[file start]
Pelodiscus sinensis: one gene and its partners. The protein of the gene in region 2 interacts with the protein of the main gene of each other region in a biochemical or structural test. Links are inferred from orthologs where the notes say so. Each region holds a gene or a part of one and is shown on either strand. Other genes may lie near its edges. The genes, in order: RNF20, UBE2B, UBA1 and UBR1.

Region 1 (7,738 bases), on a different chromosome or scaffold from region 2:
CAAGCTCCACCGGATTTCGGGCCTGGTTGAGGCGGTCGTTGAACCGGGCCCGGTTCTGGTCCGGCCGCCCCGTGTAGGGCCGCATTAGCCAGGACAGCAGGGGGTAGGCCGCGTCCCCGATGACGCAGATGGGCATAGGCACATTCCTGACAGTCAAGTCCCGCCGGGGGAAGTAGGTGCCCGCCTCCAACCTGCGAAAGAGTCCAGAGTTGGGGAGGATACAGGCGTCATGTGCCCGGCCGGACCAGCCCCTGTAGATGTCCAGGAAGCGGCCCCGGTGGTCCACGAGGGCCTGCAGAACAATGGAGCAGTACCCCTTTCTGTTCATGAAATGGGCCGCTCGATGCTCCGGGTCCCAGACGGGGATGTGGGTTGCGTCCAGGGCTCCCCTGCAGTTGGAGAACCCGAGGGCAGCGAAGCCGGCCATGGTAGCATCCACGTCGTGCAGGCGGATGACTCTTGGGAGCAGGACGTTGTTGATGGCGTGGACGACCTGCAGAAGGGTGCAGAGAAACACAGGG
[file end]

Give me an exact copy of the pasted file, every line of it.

Pelodiscus sinensis: one gene and its partners. The protein of the gene in region 2 interacts with the protein of the main gene of each other region in a biochemical or structural test. Links are inferred from orthologs where the notes say so. Each region holds a gene or a part of one and is shown on either strand. Other genes may lie near its edges. The genes, in order: RNF20, UBE2B, UBA1 and UBR1.

Region 1 (7,738 bases), on a different chromosome or scaffold from region 2:
CAAGCTCCACCGGATTTCGGGCCTGGTTGAGGCGGTCGTTGAACCGGGCCCGGTTCTGGTCCGGCCGCCCCGTGTAGGGCCGCATTAGCCAGGACAGCAGGGGGTAGGCCGCGTCCCCGATGACGCAGATGGGCATAGGCACATTCCTGACAGTCAAGTCCCGCCGGGGGAAGTAGGTGCCCGCCTCCAACCTGCGAAAGAGTCCAGAGTTGGGGAGGATACAGGCGTCATGTGCCCGGCCGGACCAGCCCCTGTAGATGTCCAGGAAGCGGCCCCGGTGGTCCACGAGGGCCTGCAGAACAATGGAGCAGTACCCCTTTCTGTTCATGAAATGGGCCGCTCGATGCTCCGGGTCCCAGACGGGGATGTGGGTTGCGTCCAGGGCTCCCCTGCAGTTGGAGAACCCGAGGGCAGCGAAGCCGGCCATGGTAGCATCCACGTCGTGCAGGCGGATGACTCTTGGGAGCAGGACGTTGTTGATGGCGTGGACGACCTGCAGAAGGGTGCAGAGAAACACAGGG